noun \ˈkäm, ˈkälm, ˈkam, ˈk(l)m\

: a quiet and peaceful state or condition

: a peaceful mental or emotional state

Full Definition of CALM

a :  a period or condition of freedom from storms, high winds, or rough activity of water
b :  complete absence of wind or presence of wind having a speed no greater than one mile (1.6 kilometers) per hour — see beaufort scale table
:  a state of tranquillity

Examples of CALM

  1. After two days of violent protests, the mayor appealed for calm.
  2. The calm was broken by another terrorist bombing.
  3. the calm of a church
  4. Police tried to restore calm after the riot.
  5. A quiet calm settled over the city.

Origin of CALM

Middle English calme, probably ultimately from Old Spanish calma, from Late Latin cauma heat, from Greek kauma, from kaiein to burn
First Known Use: 14th century

Rhymes with CALM



: to become or to cause (someone) to become less upset, emotional, excited, etc.

: to become or to cause (something) to become less active, violent, forceful, etc.

Full Definition of CALM

intransitive verb
:  to become calm —usually used with down
transitive verb
:  to make calm —often used with down

Examples of CALM

  1. His words were effective in calming her fears.
  2. The medicine helped calm her breathing.

First Known Use of CALM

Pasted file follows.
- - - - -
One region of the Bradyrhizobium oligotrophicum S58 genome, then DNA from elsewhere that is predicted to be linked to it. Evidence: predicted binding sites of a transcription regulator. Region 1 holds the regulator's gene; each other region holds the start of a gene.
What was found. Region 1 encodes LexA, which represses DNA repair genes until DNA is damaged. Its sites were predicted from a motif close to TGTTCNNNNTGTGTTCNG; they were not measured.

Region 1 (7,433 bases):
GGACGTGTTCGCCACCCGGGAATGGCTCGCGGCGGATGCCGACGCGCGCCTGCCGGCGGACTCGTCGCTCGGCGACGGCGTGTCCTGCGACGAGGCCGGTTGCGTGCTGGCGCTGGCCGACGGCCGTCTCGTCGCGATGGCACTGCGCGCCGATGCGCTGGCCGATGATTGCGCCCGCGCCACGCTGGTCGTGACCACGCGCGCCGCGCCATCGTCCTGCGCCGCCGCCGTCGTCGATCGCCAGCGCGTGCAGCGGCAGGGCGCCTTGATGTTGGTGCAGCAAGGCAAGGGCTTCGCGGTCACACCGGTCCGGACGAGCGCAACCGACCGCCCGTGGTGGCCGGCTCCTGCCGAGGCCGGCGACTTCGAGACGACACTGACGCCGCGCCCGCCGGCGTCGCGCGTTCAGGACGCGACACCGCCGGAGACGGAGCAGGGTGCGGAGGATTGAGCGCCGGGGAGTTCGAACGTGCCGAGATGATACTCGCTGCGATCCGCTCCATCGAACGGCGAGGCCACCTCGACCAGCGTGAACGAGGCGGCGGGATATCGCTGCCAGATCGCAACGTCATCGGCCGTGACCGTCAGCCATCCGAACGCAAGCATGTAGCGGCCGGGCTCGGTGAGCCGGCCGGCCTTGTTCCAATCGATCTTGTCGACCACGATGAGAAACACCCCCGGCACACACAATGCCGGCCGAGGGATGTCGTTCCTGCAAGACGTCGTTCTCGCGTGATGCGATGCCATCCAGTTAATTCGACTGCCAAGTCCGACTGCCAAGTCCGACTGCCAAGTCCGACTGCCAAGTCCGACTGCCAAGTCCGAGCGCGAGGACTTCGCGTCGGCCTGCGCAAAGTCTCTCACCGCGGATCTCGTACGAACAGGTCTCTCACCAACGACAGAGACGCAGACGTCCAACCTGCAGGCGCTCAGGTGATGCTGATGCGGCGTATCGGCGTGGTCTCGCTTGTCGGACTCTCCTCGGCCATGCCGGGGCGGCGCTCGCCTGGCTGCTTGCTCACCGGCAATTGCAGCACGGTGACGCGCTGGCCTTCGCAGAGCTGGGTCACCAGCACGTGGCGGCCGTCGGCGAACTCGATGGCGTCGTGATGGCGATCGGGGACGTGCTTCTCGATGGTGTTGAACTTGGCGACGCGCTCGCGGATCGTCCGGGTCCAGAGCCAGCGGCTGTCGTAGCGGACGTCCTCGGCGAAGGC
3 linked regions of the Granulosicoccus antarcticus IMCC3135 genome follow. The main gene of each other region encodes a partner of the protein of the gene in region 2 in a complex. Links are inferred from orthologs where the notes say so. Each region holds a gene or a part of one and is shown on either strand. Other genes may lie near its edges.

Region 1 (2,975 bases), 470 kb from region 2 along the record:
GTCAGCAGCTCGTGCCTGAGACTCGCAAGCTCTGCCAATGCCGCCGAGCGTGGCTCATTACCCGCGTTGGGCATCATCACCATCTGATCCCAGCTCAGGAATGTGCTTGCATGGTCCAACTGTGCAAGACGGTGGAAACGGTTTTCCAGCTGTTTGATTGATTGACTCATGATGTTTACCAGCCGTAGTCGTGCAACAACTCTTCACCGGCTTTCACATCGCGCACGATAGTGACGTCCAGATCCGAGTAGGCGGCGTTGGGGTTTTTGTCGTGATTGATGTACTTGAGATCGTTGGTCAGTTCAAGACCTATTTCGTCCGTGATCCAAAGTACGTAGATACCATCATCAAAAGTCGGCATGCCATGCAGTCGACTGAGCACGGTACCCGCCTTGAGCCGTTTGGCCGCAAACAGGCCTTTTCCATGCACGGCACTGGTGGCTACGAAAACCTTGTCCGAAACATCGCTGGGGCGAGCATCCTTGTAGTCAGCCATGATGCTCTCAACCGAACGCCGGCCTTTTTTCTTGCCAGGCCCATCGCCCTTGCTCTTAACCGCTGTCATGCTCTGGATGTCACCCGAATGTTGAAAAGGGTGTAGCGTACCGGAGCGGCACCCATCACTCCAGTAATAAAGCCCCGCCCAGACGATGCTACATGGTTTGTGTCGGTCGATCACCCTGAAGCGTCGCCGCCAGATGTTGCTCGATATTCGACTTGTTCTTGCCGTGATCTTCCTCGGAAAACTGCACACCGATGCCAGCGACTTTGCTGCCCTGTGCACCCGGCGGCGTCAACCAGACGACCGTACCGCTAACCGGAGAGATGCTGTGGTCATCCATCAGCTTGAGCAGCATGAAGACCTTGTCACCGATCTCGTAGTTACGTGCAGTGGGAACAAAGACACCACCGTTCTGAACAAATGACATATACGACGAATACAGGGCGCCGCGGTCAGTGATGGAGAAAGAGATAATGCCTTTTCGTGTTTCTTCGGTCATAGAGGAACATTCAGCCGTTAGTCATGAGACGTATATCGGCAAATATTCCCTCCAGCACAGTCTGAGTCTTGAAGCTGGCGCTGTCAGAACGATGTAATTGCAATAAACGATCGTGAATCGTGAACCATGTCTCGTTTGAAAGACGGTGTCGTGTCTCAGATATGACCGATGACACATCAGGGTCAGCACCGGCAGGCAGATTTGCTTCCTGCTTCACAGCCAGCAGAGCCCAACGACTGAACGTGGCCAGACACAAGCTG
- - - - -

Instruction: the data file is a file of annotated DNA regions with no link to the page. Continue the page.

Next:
14th century



: not angry, upset, excited, etc.

—used to describe weather that is not windy, stormy, etc.

Full Definition of CALM

:  marked by calm :  still <a calm sea>
:  free from agitation, excitement, or disturbance
calm·ly adverb
calm·ness noun

Examples of CALM

  1. The teacher asked us to remain calm after the fire alarm went off.
  2. Let's try to have a calm discussion about your grades.

First Known Use of CALM

14th century

Synonym Discussion of CALM

calm, tranquil, serene, placid, peaceful mean quiet and free from disturbance. calm often implies a contrast with a foregoing or nearby state of agitation or violence <the protests ended, and the streets were calm again>. tranquil suggests a very deep quietude or composure <the tranquil beauty of a formal garden>. serene stresses an unclouded and lofty tranquillity <watched the sunset of a serene summer's evening>. placid suggests an undisturbed appearance and often implies a degree of complacency <remained placid despite the criticism>. peaceful implies a state of repose in contrast with or following strife or turmoil <grown peaceful in old age>.


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